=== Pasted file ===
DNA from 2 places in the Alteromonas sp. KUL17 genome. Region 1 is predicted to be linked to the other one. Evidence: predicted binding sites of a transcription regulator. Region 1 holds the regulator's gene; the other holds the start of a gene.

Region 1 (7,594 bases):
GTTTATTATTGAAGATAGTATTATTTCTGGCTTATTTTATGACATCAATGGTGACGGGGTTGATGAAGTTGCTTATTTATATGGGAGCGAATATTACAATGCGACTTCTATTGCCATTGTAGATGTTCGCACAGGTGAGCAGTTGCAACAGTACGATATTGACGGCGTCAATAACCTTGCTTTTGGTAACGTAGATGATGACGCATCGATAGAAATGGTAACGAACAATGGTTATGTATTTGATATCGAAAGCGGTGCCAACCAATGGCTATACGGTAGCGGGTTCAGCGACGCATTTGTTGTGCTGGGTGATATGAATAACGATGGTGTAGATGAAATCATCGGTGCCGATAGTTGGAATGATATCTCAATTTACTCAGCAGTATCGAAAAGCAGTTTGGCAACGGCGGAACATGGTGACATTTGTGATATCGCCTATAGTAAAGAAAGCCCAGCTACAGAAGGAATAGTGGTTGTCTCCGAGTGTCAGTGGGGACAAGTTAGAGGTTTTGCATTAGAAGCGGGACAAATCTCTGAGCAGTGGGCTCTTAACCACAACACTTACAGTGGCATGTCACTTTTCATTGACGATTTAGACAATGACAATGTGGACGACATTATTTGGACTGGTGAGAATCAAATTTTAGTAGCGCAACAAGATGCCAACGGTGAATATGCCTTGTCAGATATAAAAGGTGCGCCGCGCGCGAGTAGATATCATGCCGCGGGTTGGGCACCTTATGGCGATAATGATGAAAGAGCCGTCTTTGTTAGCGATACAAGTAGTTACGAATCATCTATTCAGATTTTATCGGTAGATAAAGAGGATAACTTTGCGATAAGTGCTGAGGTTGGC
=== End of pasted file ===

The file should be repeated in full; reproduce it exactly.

DNA from 2 places in the Alteromonas sp. KUL17 genome. Region 1 is predicted to be linked to the other one. Evidence: predicted binding sites of a transcription regulator. Region 1 holds the regulator's gene; the other holds the start of a gene.

Region 1 (7,594 bases):
GTTTATTATTGAAGATAGTATTATTTCTGGCTTATTTTATGACATCAATGGTGACGGGGTTGATGAAGTTGCTTATTTATATGGGAGCGAATATTACAATGCGACTTCTATTGCCATTGTAGATGTTCGCACAGGTGAGCAGTTGCAACAGTACGATATTGACGGCGTCAATAACCTTGCTTTTGGTAACGTAGATGATGACGCATCGATAGAAATGGTAACGAACAATGGTTATGTATTTGATATCGAAAGCGGTGCCAACCAATGGCTATACGGTAGCGGGTTCAGCGACGCATTTGTTGTGCTGGGTGATATGAATAACGATGGTGTAGATGAAATCATCGGTGCCGATAGTTGGAATGATATCTCAATTTACTCAGCAGTATCGAAAAGCAGTTTGGCAACGGCGGAACATGGTGACATTTGTGATATCGCCTATAGTAAAGAAAGCCCAGCTACAGAAGGAATAGTGGTTGTCTCCGAGTGTCAGTGGGGACAAGTTAGAGGTTTTGCATTAGAAGCGGGACAAATCTCTGAGCAGTGGGCTCTTAACCACAACACTTACAGTGGCATGTCACTTTTCATTGACGATTTAGACAATGACAATGTGGACGACATTATTTGGACTGGTGAGAATCAAATTTTAGTAGCGCAACAAGATGCCAACGGTGAATATGCCTTGTCAGATATAAAAGGTGCGCCGCGCGCGAGTAGATATCATGCCGCGGGTTGGGCACCTTATGGCGATAATGATGAAAGAGCCGTCTTTGTTAGCGATACAAGTAGTTACGAATCATCTATTCAGATTTTATCGGTAGATAAAGAGGATAACTTTGCGATAAGTGCTGAGGTTGGC